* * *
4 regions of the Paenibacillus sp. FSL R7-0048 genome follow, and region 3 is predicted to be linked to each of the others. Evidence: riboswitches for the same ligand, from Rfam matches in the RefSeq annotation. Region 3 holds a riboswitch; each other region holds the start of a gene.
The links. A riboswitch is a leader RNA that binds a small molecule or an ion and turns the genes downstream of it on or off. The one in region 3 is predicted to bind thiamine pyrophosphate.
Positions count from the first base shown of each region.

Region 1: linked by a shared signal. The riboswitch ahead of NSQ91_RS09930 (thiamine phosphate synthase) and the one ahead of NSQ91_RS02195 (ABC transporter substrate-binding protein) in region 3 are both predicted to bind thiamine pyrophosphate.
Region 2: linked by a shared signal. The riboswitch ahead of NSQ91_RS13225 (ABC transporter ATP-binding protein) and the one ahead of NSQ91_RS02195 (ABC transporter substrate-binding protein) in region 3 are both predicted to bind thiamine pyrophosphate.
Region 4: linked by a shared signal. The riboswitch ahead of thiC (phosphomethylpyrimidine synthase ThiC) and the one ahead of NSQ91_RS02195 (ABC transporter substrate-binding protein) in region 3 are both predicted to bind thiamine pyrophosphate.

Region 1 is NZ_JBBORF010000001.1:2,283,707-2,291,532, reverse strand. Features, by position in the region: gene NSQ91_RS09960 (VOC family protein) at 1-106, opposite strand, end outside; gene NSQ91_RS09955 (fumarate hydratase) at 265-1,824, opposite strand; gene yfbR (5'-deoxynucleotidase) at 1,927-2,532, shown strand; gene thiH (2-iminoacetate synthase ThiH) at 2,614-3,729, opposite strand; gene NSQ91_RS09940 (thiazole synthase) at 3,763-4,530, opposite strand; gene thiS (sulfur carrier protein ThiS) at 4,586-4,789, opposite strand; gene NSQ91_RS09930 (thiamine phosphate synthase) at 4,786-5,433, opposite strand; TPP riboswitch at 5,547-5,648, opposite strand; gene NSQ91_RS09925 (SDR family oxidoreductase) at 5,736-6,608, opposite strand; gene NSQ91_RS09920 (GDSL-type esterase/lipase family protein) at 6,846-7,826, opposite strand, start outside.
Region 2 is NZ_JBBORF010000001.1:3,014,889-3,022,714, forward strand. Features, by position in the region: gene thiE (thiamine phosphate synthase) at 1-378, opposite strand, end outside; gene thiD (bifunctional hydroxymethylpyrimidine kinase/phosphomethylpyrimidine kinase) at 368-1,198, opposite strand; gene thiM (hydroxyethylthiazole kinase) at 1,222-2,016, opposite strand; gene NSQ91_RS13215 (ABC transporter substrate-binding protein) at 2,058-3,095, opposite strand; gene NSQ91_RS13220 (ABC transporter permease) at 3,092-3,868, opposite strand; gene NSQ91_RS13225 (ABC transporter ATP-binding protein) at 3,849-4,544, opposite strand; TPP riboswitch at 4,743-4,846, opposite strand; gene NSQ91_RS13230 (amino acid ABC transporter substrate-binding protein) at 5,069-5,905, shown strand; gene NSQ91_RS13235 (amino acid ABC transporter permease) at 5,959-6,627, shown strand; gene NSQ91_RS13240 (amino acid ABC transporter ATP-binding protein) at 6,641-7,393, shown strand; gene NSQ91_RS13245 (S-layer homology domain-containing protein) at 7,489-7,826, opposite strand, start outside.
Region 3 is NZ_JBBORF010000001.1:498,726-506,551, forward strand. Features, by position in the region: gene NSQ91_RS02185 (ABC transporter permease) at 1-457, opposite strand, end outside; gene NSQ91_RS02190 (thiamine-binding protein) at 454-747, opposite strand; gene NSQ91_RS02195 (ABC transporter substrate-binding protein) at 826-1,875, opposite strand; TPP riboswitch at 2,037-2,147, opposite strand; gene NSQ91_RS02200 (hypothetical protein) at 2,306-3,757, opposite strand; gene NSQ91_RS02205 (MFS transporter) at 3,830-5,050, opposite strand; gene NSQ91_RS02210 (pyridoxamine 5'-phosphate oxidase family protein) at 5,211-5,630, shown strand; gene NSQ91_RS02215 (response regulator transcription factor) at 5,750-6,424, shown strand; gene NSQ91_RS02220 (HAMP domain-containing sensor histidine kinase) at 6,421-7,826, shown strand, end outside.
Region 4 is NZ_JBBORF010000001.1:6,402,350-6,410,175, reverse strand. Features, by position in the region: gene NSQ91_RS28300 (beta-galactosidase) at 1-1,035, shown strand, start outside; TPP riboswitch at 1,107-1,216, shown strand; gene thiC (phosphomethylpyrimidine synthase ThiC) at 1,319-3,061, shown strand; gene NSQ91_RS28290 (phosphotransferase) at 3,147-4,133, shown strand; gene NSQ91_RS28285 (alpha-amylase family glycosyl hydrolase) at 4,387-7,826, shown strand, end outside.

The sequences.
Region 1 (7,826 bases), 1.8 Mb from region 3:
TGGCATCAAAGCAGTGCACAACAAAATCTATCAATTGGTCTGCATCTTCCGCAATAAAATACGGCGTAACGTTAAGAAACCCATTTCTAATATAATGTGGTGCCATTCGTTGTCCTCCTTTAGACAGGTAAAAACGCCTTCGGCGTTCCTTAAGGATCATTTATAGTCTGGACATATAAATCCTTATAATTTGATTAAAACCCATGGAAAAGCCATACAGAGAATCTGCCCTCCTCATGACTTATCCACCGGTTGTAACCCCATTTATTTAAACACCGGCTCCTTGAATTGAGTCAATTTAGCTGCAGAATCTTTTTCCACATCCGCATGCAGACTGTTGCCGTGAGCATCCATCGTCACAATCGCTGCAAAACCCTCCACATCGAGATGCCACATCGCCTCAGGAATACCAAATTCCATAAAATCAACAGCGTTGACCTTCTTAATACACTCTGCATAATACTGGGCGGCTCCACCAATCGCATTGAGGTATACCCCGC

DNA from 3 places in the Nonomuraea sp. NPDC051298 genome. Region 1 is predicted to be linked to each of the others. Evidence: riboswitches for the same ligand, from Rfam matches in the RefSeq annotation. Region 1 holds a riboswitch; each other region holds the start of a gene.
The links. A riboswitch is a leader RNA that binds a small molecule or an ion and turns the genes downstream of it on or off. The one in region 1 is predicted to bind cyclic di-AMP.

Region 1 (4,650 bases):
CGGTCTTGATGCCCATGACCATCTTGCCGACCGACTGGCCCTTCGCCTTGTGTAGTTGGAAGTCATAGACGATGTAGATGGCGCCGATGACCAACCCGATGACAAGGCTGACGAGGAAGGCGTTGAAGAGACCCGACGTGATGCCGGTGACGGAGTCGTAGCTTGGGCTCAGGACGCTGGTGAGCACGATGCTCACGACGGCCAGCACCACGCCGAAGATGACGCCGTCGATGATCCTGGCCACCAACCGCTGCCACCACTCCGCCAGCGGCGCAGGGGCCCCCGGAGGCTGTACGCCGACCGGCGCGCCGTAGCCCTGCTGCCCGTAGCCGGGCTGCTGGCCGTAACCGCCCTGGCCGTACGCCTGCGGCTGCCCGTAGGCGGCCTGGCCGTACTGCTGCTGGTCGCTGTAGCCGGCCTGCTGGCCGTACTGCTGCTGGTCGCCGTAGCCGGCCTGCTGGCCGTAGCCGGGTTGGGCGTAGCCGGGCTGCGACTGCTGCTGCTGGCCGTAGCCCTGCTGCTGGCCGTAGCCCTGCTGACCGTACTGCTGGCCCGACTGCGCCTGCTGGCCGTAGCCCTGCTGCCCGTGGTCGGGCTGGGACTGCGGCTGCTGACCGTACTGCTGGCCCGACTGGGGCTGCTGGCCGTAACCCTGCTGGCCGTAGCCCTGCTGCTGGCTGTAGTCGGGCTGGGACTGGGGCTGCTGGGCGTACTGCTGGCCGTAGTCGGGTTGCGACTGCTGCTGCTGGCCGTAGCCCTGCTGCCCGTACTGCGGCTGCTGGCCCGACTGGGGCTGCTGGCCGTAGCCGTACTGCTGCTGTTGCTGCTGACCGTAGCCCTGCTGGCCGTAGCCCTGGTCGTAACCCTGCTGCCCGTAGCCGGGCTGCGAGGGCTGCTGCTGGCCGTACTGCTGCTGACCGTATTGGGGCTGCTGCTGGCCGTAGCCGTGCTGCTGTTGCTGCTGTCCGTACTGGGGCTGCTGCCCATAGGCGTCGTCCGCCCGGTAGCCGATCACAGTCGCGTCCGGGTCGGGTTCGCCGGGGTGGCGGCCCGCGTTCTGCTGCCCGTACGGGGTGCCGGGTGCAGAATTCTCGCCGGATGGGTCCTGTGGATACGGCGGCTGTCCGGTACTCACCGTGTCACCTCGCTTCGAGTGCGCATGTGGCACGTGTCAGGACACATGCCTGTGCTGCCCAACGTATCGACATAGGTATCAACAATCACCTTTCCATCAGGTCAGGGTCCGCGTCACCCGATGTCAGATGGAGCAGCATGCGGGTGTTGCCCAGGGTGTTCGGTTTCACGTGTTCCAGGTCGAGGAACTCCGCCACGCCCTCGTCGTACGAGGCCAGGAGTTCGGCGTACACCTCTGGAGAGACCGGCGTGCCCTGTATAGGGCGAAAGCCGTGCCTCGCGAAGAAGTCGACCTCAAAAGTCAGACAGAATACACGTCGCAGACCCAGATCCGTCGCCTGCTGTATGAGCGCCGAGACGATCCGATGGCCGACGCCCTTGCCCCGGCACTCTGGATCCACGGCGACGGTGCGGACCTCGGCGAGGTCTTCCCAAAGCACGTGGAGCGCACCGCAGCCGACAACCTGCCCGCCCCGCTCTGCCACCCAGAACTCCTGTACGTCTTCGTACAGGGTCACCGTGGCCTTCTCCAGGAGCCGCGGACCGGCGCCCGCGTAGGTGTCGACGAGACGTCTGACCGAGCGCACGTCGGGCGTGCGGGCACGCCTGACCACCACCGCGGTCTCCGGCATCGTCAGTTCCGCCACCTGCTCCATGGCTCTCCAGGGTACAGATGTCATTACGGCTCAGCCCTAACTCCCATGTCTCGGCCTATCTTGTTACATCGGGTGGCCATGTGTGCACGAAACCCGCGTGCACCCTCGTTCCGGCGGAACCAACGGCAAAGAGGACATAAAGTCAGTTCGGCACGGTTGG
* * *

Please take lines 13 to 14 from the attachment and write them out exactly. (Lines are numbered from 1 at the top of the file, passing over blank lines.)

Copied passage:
TGGCATCAAAGCAGTGCACAACAAAATCTATCAATTGGTCTGCATCTTCCGCAATAAAATACGGCGTAACGTTAAGAAACCCATTTCTAATATAATGTGGTGCCATTCGTTGTCCTCCTTTAGACAGGTAAAAACGCCTTCGGCGTTCCTTAAGGATCATTTATAGTCTGGACATATAAATCCTTATAATTTGATTAAAACCCATGGAAAAGCCATACAGAGAATCTGCCCTCCTCATGACTTATCCACCGGTTGTAACCCCATTTATTTAAACACCGGCTCCTTGAATTGAGTCAATTTAGCTGCAGAATCTTTTTCCACATCCGCATGCAGACTGTTGCCGTGAGCATCCATCGTCACAATCGCTGCAAAACCCTCCACATCGAGATGCCACATCGCCTCAGGAATACCAAATTCCATAAAATCAACAGCGTTGACCTTCTTAATACACTCTGCATAATACTGGGCGGCTCCACCAATCGCATTGAGGTATACCCCGC

DNA from 3 places in the Nonomuraea sp. NPDC051298 genome. Region 1 is predicted to be linked to each of the others. Evidence: riboswitches for the same ligand, from Rfam matches in the RefSeq annotation. Region 1 holds a riboswitch; each other region holds the start of a gene.